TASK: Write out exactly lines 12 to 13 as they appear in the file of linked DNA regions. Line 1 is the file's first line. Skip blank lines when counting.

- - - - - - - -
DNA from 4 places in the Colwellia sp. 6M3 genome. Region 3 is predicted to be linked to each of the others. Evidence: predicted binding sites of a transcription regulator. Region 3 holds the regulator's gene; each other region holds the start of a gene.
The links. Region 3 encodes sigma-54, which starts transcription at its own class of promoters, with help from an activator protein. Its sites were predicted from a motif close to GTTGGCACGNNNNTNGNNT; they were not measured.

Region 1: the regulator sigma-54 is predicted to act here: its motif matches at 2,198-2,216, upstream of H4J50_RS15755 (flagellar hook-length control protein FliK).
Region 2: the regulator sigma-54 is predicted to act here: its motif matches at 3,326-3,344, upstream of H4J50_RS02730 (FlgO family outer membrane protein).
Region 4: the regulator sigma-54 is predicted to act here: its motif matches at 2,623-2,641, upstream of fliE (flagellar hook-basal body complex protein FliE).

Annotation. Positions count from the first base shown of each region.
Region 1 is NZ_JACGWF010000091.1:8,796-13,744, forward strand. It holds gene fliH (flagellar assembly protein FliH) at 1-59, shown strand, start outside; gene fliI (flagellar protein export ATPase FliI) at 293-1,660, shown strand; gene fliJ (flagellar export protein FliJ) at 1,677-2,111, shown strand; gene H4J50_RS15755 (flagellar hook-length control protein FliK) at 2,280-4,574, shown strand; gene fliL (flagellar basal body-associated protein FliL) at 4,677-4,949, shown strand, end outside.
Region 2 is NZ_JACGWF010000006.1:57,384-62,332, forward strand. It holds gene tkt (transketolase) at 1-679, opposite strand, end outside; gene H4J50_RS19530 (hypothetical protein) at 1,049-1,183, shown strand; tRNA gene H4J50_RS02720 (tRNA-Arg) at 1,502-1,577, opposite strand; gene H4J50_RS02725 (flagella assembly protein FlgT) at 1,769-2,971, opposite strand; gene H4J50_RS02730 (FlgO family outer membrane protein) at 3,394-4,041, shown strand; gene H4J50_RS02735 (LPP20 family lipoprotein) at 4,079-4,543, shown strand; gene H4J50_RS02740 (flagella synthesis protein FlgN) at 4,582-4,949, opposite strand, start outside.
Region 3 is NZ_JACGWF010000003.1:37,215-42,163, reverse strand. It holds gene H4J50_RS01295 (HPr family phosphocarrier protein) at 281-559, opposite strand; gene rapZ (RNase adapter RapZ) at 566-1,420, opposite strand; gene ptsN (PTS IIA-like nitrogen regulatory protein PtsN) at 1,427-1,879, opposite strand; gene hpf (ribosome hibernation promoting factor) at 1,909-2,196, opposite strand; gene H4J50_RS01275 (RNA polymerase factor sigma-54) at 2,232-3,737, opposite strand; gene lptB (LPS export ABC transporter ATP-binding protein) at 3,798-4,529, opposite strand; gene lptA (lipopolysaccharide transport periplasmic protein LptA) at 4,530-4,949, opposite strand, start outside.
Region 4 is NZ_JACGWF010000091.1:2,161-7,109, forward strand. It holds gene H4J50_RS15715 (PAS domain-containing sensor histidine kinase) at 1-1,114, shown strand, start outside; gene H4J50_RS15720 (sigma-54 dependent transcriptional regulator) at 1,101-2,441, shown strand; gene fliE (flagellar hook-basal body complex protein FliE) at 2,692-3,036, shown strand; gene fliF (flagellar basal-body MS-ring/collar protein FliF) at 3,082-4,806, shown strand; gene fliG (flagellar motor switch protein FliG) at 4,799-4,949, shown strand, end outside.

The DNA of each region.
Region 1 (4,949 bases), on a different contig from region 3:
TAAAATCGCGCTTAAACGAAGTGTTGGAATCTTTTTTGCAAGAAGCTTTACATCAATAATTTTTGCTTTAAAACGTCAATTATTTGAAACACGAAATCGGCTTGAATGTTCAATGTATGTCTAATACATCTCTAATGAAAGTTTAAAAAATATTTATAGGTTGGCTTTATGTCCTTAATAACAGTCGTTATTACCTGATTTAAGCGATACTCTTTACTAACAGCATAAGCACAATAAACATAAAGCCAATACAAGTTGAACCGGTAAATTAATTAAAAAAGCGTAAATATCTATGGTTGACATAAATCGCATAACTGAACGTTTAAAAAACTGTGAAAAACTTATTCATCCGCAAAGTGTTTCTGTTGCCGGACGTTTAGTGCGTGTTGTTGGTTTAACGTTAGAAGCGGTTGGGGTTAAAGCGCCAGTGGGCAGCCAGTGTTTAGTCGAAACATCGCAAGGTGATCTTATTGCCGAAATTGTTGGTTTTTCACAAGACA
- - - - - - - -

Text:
Region 1 (4,949 bases), on a different contig from region 3:
TAAAATCGCGCTTAAACGAAGTGTTGGAATCTTTTTTGCAAGAAGCTTTACATCAATAATTTTTGCTTTAAAACGTCAATTATTTGAAACACGAAATCGGCTTGAATGTTCAATGTATGTCTAATACATCTCTAATGAAAGTTTAAAAAATATTTATAGGTTGGCTTTATGTCCTTAATAACAGTCGTTATTACCTGATTTAAGCGATACTCTTTACTAACAGCATAAGCACAATAAACATAAAGCCAATACAAGTTGAACCGGTAAATTAATTAAAAAAGCGTAAATATCTATGGTTGACATAAATCGCATAACTGAACGTTTAAAAAACTGTGAAAAACTTATTCATCCGCAAAGTGTTTCTGTTGCCGGACGTTTAGTGCGTGTTGTTGGTTTAACGTTAGAAGCGGTTGGGGTTAAAGCGCCAGTGGGCAGCCAGTGTTTAGTCGAAACATCGCAAGGTGATCTTATTGCCGAAATTGTTGGTTTTTCACAAGACA